LAS VEGAS -- Virtual private networks, whether SSL or IPsec VPNs, have been IT's ultimate set-and-forget technology. Once installed and configured, these remote access technologies are often left on auto-pilot providing secure, isolated access to backend applications, files and other resources.
If you have VPN clients out there, you have to make sure they are synched to management systems and are getting ongoing policy, configuration and management changes.
Martin Hack, executive vice president, NCP Engineering Inc.
Mobile devices such as BlackBerries, iPhones and Droid smartphones, however, are changing the remote access dynamic. Companies will soon have to take a second look at remote link-ups over VPNs, especially as users introduce new personal devices to the network and demand access to apps from a variety of operating systems and platforms. In turn, it's up to security operations to provide secure VPN connections for these myriad devices.
As a result, tried-and-true VPN connections and configurations aren't good enough. IT operations, complacent about their VPNs, need to take another look, according to research to be released this week at the Black Hat Briefings by NCP Engineering Inc. Attackers are already leveraging insecure VPN connections to access critical data inside the enterprise. The attacks on TJX, Heartland Payment Systems and even this year's attacks on Google, Adobe and more than 30 other large technology companies, defense contractors and big companies, were carried out remotely with legitimate access over VPN connections.
"The set-and-forget approach is flawed," said Martin Hack, executive vice president, NCP. "If you have VPN clients out there, you have to make sure they are synched to management systems and are getting ongoing policy, configuration and management changes. You need strong proactive remote access management to prevent these issues because otherwise, these connections become the first weapon for an attacker."
NCP's research indicates that complacency over VPNs is one of the primary drivers leading to VPNs becoming an attractive attack vector. Not only configuration issues, but out-of-date software is leading to severe vulnerabilities that could lead an attacker straight into an organization with legitimate access. For example, corrupted route targets in a VPN implementation could redirect traffic to an attack site. In SSL VPNs, organizations often overlook Same Origin Restriction. Failing to turn this on could enable attackers to carry out phishing attacks by routing legitimate traffic away from its intended destination and onto a phishing site.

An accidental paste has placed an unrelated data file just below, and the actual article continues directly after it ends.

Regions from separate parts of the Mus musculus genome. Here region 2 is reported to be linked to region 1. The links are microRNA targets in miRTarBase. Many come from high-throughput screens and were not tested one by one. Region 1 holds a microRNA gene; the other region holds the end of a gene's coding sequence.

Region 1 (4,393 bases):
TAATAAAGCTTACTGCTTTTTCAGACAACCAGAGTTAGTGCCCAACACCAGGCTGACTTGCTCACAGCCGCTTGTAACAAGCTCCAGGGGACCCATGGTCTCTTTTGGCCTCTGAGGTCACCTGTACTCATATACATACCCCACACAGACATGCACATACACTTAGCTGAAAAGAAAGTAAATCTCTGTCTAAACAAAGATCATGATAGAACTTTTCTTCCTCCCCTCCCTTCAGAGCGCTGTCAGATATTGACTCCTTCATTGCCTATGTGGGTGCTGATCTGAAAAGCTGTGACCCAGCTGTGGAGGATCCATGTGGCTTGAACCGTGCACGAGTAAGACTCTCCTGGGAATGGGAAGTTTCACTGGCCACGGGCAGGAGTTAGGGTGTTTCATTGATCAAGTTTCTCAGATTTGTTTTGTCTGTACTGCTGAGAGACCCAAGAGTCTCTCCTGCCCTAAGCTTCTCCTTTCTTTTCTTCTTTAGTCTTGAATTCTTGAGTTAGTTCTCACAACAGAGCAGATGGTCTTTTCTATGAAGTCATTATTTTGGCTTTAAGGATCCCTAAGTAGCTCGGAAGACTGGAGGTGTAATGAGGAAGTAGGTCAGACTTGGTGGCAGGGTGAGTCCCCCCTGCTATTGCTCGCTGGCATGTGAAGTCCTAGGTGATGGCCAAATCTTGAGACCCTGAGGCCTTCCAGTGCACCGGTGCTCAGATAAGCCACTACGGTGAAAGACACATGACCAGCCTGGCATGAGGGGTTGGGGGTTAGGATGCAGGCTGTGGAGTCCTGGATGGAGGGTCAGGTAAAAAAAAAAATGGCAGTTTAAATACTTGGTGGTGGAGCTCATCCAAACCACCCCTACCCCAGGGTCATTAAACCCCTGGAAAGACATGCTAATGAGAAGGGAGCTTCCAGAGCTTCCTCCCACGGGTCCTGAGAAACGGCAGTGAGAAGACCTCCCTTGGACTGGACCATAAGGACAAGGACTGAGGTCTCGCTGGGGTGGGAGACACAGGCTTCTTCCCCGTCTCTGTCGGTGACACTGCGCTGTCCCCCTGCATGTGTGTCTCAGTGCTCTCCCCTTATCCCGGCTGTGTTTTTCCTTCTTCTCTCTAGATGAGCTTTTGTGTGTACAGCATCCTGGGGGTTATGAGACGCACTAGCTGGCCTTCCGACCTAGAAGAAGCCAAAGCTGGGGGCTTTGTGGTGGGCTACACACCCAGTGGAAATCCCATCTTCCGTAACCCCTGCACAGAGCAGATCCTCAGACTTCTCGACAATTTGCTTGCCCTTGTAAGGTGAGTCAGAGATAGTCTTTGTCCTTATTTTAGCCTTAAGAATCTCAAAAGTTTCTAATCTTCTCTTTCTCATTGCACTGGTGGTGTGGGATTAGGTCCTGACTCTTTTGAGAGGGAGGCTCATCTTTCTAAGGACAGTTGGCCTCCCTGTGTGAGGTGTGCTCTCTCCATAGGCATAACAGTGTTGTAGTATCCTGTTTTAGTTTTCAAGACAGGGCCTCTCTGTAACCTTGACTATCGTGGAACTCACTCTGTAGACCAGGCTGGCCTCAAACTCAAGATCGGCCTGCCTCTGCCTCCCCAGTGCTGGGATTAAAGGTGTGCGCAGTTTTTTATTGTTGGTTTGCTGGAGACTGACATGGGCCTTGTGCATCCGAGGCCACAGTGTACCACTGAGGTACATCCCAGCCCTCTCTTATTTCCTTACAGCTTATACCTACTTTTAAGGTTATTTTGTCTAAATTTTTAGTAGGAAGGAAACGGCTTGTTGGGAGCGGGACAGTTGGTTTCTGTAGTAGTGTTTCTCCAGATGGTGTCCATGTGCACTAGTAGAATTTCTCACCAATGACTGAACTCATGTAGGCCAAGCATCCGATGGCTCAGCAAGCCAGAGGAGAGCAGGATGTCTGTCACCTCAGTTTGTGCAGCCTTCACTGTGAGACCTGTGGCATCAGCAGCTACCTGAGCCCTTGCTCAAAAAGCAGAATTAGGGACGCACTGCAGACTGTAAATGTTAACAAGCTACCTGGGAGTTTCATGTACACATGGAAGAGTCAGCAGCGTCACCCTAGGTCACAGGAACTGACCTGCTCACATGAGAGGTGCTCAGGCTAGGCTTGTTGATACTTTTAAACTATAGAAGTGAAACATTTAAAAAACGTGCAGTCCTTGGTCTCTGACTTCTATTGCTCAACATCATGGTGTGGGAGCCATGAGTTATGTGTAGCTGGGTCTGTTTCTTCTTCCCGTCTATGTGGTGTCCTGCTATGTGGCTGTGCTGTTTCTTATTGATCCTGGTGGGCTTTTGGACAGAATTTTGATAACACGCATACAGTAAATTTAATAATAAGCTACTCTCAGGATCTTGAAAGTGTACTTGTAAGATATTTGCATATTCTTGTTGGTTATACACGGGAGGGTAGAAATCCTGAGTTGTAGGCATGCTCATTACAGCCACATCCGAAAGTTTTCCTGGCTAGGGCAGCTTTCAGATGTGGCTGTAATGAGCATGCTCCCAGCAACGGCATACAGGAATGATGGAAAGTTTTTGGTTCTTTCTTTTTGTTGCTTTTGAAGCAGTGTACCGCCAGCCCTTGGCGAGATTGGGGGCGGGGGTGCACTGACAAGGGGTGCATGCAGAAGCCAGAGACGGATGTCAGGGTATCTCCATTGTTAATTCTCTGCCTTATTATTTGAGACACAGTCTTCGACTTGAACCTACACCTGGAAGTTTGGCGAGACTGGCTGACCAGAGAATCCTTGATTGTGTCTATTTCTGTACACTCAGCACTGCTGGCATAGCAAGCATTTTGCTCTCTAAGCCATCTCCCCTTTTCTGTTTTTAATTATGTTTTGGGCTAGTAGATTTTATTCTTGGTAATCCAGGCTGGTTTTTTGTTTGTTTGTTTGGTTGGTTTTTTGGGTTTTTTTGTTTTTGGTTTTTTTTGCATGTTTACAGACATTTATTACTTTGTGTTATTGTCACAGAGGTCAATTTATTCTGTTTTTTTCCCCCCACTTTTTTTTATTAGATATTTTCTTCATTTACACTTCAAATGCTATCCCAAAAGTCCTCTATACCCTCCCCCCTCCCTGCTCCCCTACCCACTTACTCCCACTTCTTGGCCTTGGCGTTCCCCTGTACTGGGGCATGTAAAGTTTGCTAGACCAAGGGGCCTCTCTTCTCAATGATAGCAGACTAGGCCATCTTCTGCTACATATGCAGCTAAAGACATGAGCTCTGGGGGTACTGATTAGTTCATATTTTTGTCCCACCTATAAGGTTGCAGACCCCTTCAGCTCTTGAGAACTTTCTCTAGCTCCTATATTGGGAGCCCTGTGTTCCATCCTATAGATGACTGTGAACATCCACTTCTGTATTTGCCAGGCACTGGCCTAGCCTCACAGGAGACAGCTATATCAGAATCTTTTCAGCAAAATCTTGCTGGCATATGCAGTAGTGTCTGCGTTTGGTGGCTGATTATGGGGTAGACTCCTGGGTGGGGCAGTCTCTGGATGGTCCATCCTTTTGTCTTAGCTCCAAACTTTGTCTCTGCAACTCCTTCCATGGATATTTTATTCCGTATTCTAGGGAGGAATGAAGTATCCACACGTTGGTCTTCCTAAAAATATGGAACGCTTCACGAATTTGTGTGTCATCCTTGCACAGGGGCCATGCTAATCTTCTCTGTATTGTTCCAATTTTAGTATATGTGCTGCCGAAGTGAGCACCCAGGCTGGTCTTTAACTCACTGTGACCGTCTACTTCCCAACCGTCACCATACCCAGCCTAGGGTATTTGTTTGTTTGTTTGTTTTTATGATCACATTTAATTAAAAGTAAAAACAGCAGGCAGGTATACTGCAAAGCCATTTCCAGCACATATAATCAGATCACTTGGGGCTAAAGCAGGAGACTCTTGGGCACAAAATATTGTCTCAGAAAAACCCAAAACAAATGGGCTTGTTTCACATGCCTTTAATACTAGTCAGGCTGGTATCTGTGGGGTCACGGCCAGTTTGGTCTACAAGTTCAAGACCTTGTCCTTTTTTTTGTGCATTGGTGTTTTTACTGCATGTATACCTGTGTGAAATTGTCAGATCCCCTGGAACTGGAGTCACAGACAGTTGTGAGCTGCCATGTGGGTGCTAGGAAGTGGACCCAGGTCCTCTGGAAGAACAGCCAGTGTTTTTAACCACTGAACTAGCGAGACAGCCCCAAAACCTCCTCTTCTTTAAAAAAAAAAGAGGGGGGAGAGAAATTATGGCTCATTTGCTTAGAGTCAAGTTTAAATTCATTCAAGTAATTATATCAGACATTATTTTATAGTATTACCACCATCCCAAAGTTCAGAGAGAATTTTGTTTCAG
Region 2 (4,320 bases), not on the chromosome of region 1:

"Attackers could hijack sessions or install keyloggers without the user's knowledge. They would think they're in a secure environment," Hack said. "If the Same Origin Restriction is turned on and configured properly, only trusted resources can connect to an SSL VPN. If not, anyone can interject themselves onto a website."
Password problems can also arise over improperly managed VPNs, Hack said. Many VPNs allow you to cache password log information, and in plain text. Attackers with access to the cache may read them in the registry or in memory. Admins must encrypt caches, if they're allowed.
The NCP research also points out potential denial-of-service scenarios where malformed packets moving over a VPN connection could cause a buffer overflow that could bring down a network. Hack said these types of messages can elude and intrusion detection system and cause a system to crash or indefinitely reboot.
"The requirements for remote access have changed; mobility has changed a lot of that," Hack said. "There's a big need to bring these problems out into the open and get rid of complacency about VPN management. Mobility has changed things and it's a big issue because companies are getting hammered and breached."